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Support for complex font rendering (Chinese, Arabic, ...) #1589

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adrianmay opened this issue Mar 30, 2014 · 29 comments
Open

Support for complex font rendering (Chinese, Arabic, ...) #1589

adrianmay opened this issue Mar 30, 2014 · 29 comments
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@adrianmay
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@adrianmay adrianmay commented Mar 30, 2014

For languages like Chinese, it's not practical for an app to deliver its own font. Therefore there's a desire for libgdx to be able to use fonts delivered by the platform.

Some discussion already occurred here:
Roll-your-own Chinese font?
and here:
Development Forum: Supporting Asian fonts in BitmapFont

Earlier attempts at the same challenge have run into difficulties but there doesn't seem to be an exhaustive list of those difficulties. Perhaps that should be compiled here before attempting to develop a new plan.

@badlogic badlogic changed the title Use System Fonts Support for complex font rendering (Chinese, Arabic, ...) Mar 30, 2014
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@badlogic badlogic commented Mar 30, 2014

Took the freedom to modify your issues title,

I believe we could create an extension that uses system facilities to render strings to textures. I'm not sure what an interface for something like that would look like.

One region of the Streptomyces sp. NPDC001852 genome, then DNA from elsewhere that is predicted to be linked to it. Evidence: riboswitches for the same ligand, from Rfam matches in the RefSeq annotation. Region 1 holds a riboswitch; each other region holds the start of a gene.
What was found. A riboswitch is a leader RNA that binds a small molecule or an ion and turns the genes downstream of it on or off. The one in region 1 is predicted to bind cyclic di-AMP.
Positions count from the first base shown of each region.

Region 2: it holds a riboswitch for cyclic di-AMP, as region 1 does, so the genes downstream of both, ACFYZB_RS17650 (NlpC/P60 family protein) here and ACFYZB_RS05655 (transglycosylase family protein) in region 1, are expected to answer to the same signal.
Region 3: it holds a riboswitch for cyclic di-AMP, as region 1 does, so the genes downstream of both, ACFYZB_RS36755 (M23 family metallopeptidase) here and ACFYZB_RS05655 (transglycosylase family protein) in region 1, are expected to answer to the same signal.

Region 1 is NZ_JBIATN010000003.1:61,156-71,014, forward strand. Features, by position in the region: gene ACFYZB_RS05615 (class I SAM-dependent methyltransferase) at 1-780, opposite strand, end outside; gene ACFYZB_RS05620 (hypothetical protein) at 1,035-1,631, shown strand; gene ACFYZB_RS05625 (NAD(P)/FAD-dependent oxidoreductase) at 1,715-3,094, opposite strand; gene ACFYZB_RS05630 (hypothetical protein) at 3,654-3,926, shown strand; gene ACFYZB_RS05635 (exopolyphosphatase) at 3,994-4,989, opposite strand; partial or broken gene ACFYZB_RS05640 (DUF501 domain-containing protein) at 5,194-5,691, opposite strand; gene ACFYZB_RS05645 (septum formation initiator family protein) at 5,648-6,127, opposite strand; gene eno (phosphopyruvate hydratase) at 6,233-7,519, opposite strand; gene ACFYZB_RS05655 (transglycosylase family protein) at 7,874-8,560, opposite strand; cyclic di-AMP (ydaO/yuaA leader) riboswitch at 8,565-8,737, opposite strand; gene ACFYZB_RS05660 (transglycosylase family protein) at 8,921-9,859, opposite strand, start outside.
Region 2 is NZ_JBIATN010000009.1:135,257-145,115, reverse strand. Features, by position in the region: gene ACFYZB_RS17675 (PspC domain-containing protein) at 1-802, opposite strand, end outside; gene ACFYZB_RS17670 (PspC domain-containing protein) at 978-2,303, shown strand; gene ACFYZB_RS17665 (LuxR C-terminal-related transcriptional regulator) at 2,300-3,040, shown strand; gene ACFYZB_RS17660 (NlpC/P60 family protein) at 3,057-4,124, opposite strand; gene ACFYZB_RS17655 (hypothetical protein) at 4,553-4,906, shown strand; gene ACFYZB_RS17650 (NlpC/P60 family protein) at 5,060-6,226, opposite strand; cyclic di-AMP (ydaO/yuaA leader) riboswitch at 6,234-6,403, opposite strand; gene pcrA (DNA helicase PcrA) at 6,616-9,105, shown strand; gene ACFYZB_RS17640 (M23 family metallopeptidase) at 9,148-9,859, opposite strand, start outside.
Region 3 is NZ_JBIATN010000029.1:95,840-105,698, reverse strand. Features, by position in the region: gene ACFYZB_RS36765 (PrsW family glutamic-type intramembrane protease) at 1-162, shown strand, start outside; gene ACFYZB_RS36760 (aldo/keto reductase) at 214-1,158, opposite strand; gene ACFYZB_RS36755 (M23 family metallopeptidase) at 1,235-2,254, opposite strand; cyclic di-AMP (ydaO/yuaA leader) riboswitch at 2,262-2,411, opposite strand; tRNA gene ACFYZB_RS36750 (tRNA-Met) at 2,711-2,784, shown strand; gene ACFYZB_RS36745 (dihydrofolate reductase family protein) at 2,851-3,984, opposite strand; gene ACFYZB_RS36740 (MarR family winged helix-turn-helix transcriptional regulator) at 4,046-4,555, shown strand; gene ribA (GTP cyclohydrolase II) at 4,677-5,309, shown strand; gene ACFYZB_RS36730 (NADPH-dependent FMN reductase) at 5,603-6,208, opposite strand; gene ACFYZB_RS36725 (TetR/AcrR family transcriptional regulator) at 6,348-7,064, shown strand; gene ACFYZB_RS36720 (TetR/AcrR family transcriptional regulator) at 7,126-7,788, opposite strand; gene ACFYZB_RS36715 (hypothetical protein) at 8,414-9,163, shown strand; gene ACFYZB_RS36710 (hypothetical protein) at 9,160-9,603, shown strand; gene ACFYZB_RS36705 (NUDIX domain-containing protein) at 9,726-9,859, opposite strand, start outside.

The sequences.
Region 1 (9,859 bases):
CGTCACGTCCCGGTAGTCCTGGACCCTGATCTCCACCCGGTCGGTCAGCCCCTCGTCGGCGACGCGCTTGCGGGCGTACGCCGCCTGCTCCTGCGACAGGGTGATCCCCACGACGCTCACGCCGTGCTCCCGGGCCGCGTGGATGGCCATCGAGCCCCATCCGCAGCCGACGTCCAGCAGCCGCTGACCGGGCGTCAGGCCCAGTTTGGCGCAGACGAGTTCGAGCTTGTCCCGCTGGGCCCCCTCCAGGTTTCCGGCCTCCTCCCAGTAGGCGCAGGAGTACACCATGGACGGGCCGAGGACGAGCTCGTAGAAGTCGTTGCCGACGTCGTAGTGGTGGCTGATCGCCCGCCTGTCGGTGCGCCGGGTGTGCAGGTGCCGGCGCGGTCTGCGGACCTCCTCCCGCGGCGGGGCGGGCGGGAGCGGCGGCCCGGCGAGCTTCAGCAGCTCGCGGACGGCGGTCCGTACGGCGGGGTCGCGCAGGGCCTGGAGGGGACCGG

Another alternative would be a LRU glyph cache with the same interface as BitmapFont. Open for other suggestions (and not saying i'm gonna implement this!)

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@adrianmay adrianmay commented Mar 30, 2014

If it's only about making textures, we could give Gdx.graphics a getSystemFont method taking the font characteristics and returning a Font which had a method like "Pixmap write(String s)".

But perhaps the whole edifice of widgets and dialogs ought to work with this, so how about introducing a Font interface or base class and then deriving BitmapFont and SystemFont from it. That would require changing all the BitmapFont references into Font references, but there's only about 600 of those ;-)

@jrenner

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@jrenner jrenner commented Mar 31, 2014

how would the glyphs from the LRU cache be stored? Individual textures? in an atlas?

Is there anyway to do this that doesn't bind textures like crazy? I've been brainstorming but I haven't come up with anything.

Could we somehow use freetype font generator to dynamically add glyphs to a pre-rendered font, possibly with an internal texture atlas. for example:
myfont.png contains 100 chars I know I will use for buttons.
Users inputs n chars not in the original 100.
myfont2.png is created and generates those n chars into the first spots of the png, keeping track of position for writing next dynamically generated char.

It is just brainstorming, I don't know if it is a good idea.

@badlogic

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@badlogic badlogic commented May 8, 2014

Your suggestion comes close to the system i wrote at work a few years ago. It's a big mess, especially if it has to be general purpose.

We should make this a higher priority imo, i want to be able to support the asian and arabic markets. For what it's worth, Unity has zero support for asian and arabic scripts...

Ultimately i think we need to expose a simple method that takes a string in utf and spits out a layouted texture/pixmap. Any glyph caching will fail on mobile due to layouting, The layouting and rendering can cache glyphs though via LRU on the heap. It's still going to be slow to generate textures for new strings.